Would you ever imagine that saving a single acre of the Amazon rainforest could cost no more than 50 cents? Within a single acre of the Amazon, one can find thousands of plant and animal species, at rates of biodiversity unparalleled by many other places on Earth. While we all know the incredible worth of the Amazon rainforest can’t de defined by a dollar amount, it is sure to surpass more than half of a single dollar, which is what makes Rainforest Trust‘s Sierra del Divisor Project so incredible.
The Amazon rainforest is the world’s largest rainforest and it is probably one of the most powerful allies we have in the fight against climate change. Rainforests absorb an incredible amount of carbon, thanks to the millions of trees and deep peat marshes contained within their bounds. There is no other place on Earth that can so efficiently pull harmful greenhouse gases out of the atmosphere, helping to mitigate the effects of global warming. Not to mention the fact that thousands of rare, extraordinary animals call the rainforest their home.
But unfortunately, thanks to human industry, thousands of acres of rainforest are cleared everyday. Be it oil exploration, palm oil plantations, paper production, or the timber trade, the rainforest has been pillaged and plundered to a point beyond recognition. Although we know how vitally important the rainforest is to our planet, morals and ethics when dealing with this delicate region of the world takes a far second to profit.
Luckily, Rainforest Trust has banded with other conservation-based organizations in the Sierra del Divisor region of the Amazon, all with the goal of healing the Amazonian rainforest from the inside out.
Threat to the Sierra del Divisor
The Sierra del Divisor is an isolated mountain range located along the Peruvian-Brazilian border that spans some 600 miles, all covered with pristine rainforest. Due to its rather remote location, this stretch of rainforest has been protected from human interaction. However, it is now under threat, thanks to oil exploration and gas pipelines. Along the border of the mountain range, illegal logging poses an extreme threat to native plants and animals and unregulated hunting and fishing is causing a rapid decline in local wildlife populations.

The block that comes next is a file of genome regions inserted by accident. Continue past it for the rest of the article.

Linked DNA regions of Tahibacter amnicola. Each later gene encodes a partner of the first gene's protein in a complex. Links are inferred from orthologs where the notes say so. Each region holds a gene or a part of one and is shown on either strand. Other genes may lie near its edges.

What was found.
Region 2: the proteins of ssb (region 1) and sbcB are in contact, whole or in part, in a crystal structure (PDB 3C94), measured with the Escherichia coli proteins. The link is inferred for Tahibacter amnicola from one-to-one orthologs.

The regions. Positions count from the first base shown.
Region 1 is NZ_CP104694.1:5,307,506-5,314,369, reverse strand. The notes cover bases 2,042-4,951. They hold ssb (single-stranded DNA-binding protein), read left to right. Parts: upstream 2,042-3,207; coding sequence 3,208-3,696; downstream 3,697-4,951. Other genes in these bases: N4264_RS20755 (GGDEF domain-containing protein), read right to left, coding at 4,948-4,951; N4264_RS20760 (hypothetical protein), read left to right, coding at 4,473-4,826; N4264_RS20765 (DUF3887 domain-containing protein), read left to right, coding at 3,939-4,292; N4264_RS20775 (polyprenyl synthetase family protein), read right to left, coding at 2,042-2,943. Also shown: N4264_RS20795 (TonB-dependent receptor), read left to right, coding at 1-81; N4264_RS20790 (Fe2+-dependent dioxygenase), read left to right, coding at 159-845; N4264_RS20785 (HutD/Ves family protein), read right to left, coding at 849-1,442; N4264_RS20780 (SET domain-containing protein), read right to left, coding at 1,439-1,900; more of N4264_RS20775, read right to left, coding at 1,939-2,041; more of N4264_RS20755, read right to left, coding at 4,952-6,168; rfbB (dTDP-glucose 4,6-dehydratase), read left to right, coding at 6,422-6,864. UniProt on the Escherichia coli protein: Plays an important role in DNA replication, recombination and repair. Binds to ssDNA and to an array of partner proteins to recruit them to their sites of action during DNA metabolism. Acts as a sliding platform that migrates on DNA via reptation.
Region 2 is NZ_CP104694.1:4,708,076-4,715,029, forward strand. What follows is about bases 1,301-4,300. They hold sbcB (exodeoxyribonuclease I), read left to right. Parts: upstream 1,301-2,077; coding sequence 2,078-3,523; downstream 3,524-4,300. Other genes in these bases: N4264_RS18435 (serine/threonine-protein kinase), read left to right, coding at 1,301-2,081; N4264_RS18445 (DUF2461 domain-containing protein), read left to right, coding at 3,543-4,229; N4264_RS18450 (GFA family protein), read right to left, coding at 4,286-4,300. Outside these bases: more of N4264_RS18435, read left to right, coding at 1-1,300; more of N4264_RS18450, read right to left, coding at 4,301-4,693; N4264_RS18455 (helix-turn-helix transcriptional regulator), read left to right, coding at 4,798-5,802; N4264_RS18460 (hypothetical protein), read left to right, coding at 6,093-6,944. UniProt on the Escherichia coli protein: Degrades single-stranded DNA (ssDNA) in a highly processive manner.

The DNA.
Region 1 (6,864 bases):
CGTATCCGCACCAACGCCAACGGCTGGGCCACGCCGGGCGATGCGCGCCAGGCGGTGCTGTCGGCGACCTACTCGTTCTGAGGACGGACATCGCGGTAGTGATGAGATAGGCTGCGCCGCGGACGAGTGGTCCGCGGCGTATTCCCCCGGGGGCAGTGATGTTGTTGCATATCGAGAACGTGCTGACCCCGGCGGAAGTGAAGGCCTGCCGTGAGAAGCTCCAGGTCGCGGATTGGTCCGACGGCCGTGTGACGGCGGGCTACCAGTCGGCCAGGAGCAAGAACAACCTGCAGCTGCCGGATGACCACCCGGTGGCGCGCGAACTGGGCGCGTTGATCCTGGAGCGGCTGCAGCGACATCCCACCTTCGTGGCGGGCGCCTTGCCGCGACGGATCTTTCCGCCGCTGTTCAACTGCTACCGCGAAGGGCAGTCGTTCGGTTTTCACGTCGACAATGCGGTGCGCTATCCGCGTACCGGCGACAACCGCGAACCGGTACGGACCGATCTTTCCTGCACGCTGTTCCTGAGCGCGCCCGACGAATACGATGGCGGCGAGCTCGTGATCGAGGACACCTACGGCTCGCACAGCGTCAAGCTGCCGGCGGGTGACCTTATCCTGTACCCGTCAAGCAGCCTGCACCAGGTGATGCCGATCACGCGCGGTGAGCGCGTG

In the words of Joe Lowe of Rainforest Trust, “The Sierra del Divisor is the whole package. It is an incredibly rich and harmonious web of plant, animal and human life. It is also part of one of the world’s last great wilderness areas and is a critical component in a 10-million-acre conservation corridor along the Peruvian-Brazilian border.”
The destruction of the Sierra del Divisor region would release approximately one billion tons of carbon into the atmosphere. To add insult to injury, the 2003 proposal of the Initiative for the Integration of Regional Infrastructure of South America, to build a transcontinental highway from Brazil’s Atlantic Coast all the way to Peru’s Pacific Coast (wow!), is set to take hold creating a whole host of other problems. Highways are likely to spread disease into the indigenous populations and contribute to the erosion of cultural traditions.
According to Lowe, “In the Brazilian Amazon, almost 90 percent of deforestation has taken place within 60 miles of government-built roads.”
This means that the addition of this cross-continental highway could spell disaster for the precious rainforest of Sierra del Divisor. The expansion of oil, roads, and the timber industry is not just an issue pertaining to wildlife and plants, it is a human issue as well. With a complex set of threats facing the future health of the Peruvian Amazon, Rainforest Trust has developed an equally complex and integrative approach to solving the threat of, for lack of a better word, industrial encroachment.